pesticides that are widely sprayed throughout buildings, despite
this being the easiest and often cheapest solution, as these could
contribute to significant long-term health issues.
At the State University of New York (SUNY) at Geneseo, the use of
Integrated Pest Management (IPM) practices has been effective, according
to spokesperson David Irwin. Preventive pesticide application
is limited because the risk of pesticide exposure may outweigh the
benefits of control, but when necessary, applications are planned for
after hours and during the least amount of activity. Building ventilation
is adjusted during outside pesticide application, and indoor
measures include use of sticky traps, sealing areas where pests may
enter buildings, maintaining clean dining and food storage areas, and
removing trash and overgrown vegetation in areas near buildings.
Lead, Asbestos and Other Contaminants
Problems in dealing with lead and asbestos may be less common,
but they can be among the most serious.
“Unlike mold and pests, lead and asbestos are inert materials
that simply do not go away,” deHart says. “Where lead or asbestos
are already present in the indoor environment, such as in old
paint, tile or insulation, the priority is to limit human exposure.”
Noting that few if any environmentally friendly handling methods
exist, she says that surfaces containing asbestos or lead can be
encapsulated in place, which may be preferable and less hazardous
than stripping, grinding or blasting the materials off. Trained
professionals must conduct any lead or asbestos abatement effort.
Other contaminants also pose challenges. They include everyday
particulates such as cigarette smoke and vehicle exhaust, as well as allergens such as perfumes, pollen and dander, deHart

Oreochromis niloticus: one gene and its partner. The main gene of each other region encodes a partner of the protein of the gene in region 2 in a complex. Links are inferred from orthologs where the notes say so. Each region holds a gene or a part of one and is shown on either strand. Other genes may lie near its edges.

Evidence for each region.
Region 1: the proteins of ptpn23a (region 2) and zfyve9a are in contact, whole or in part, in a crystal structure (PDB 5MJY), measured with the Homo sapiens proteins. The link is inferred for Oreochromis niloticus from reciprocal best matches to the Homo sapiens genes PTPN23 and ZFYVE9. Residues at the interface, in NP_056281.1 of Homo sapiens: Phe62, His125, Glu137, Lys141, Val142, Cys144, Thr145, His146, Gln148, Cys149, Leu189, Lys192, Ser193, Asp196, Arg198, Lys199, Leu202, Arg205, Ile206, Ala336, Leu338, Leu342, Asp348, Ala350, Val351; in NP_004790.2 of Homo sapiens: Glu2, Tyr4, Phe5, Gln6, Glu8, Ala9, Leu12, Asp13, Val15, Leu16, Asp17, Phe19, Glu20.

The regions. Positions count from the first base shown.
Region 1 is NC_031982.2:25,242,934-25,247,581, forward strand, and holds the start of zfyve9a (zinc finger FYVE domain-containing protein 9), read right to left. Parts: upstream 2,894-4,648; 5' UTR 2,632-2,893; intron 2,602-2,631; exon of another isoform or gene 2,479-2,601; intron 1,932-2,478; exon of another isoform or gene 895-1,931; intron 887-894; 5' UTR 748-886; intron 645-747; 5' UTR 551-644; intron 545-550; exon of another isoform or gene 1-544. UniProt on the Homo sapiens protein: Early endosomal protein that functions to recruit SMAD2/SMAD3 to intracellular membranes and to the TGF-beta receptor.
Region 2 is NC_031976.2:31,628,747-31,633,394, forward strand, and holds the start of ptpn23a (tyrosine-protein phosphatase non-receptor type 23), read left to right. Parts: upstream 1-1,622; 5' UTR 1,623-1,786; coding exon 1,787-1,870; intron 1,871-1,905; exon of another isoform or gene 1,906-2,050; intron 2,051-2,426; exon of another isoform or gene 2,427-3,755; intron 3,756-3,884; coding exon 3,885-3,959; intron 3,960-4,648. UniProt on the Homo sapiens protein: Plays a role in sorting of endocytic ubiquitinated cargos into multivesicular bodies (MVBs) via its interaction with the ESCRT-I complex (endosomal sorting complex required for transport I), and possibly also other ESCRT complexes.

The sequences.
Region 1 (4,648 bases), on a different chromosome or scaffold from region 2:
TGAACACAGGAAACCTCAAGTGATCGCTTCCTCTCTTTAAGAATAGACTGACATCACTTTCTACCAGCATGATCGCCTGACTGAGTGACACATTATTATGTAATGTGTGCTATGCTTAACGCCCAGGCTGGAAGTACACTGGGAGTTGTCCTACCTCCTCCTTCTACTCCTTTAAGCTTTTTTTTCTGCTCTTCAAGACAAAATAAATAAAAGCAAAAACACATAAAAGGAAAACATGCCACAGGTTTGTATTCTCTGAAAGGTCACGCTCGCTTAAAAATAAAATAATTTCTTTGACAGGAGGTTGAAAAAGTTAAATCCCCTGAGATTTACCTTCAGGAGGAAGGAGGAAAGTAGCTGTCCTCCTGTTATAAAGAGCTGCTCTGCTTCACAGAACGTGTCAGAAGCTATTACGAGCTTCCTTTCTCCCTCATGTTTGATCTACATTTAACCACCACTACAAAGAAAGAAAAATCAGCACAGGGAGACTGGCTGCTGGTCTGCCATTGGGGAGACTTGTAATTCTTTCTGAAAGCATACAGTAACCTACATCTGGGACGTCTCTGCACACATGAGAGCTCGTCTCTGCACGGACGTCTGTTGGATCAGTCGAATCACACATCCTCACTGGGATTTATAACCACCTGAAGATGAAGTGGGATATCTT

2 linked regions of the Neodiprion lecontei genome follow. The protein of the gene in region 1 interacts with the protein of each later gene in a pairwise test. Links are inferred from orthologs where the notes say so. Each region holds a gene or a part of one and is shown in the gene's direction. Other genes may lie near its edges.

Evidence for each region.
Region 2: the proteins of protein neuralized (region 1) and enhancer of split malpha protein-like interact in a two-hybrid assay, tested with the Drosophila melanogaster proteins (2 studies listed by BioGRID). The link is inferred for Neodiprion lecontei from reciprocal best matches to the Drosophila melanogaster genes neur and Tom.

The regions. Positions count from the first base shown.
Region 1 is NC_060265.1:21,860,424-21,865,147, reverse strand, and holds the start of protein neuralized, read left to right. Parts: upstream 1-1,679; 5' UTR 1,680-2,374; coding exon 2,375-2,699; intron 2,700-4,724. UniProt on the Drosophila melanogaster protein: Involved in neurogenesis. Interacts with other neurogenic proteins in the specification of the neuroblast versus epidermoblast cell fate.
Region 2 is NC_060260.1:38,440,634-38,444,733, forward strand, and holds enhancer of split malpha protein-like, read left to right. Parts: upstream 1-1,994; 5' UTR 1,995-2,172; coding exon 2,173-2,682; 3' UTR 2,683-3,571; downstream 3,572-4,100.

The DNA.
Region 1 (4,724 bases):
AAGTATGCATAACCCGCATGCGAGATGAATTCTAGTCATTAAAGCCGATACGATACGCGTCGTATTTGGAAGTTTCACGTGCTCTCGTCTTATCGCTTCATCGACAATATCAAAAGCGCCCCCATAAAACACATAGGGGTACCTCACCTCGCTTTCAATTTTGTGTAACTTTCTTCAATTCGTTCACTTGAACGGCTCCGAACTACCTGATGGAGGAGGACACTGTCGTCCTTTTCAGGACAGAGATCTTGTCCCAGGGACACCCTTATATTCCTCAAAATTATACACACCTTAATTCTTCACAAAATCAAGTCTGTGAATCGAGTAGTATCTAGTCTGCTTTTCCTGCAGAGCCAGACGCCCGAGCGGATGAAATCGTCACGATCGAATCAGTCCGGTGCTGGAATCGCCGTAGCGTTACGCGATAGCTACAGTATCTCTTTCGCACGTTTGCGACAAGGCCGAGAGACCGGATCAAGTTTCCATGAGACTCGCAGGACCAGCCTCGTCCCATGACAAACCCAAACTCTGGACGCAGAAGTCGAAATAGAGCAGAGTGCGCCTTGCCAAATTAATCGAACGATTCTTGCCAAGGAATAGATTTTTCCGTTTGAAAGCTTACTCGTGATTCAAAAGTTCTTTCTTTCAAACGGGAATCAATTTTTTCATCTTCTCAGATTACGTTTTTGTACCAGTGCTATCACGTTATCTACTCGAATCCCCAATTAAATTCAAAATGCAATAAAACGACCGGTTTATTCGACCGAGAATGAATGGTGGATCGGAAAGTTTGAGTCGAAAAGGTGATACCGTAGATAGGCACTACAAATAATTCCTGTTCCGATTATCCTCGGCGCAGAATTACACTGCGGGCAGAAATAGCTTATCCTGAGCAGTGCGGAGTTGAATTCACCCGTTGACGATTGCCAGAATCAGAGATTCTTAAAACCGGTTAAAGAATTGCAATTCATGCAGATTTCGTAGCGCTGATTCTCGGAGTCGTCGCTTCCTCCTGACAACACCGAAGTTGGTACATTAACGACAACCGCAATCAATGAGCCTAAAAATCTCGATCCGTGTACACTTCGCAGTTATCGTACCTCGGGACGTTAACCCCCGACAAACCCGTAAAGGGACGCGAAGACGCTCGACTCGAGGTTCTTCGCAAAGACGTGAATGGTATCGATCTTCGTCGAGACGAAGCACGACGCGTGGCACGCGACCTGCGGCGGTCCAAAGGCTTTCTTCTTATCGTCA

points out. Her campus has a no-idling policy, and smoking is
prohibited within 25 feet of all college buildings as well as at all
college-sponsored outdoor events. Other strategies she advises
include placement of filters on outdoor-air intake vents and walkoff
mats at entryways, and frequent surface cleaning. She adds that
during construction, repair and replacement, institutions should
have a policy that specifies only no- or low-VOC products.
Along with solid policies, retaining qualified staff and providing
ongoing training are also keys to progress in this area.
“The facilities department needs to have a solid working
knowledge of sources of contaminants and sustainable methods
for managing them,” deHart says. “These front-line members of
our campus community can become the green champions safeguarding
student and employee health.”
Institutional leaders must stand behind facilities staff, she
adds, and should understand the multiple benefits of healthy
“Leaders must then create the conditions to support health indoor
environments,” she says. “This can be achieved through proactive
policies, purchasing standards, and resources — both financial
and human — to support green ongoing maintenance.”
A CHANGING LANDSCAPE
Changing times. That’s what Sasaki associate Colin Booth points to
when it comes to issues of sustainability. “LEED helped usher in a decade
or so of raising everyone to a certain degree of broad understanding and
speaking a common language, which influenced the design industry,
the owners and facilities community, and many others,” he says. “While
‘green’ has addressed human health for some time, the topic is only
now maturing to the point where we can begin to quantify and evaluate
Booth cites two basic trends driving this change. One is an increase
in the number of scientific studies providing hard data on the short- and
long-term effects of our environments on health and productivity.
“This underscores a key reality,” he says. “People are our greatest
assets and our greatest expenses.” As an example, he points to efforts
to reduce carbon dioxide levels in buildings that while worthwhile, can
also be very expensive.
A second trend is significant pressure in recent years for manufacturers
to disclose the chemicals involved during the manufacturing of their products.
This “transparency movement” promises to lead to higher degrees of
overall sustainability through deeper understanding of materials.
This article originally appeared in the September 2016 issue of College Planning & Management.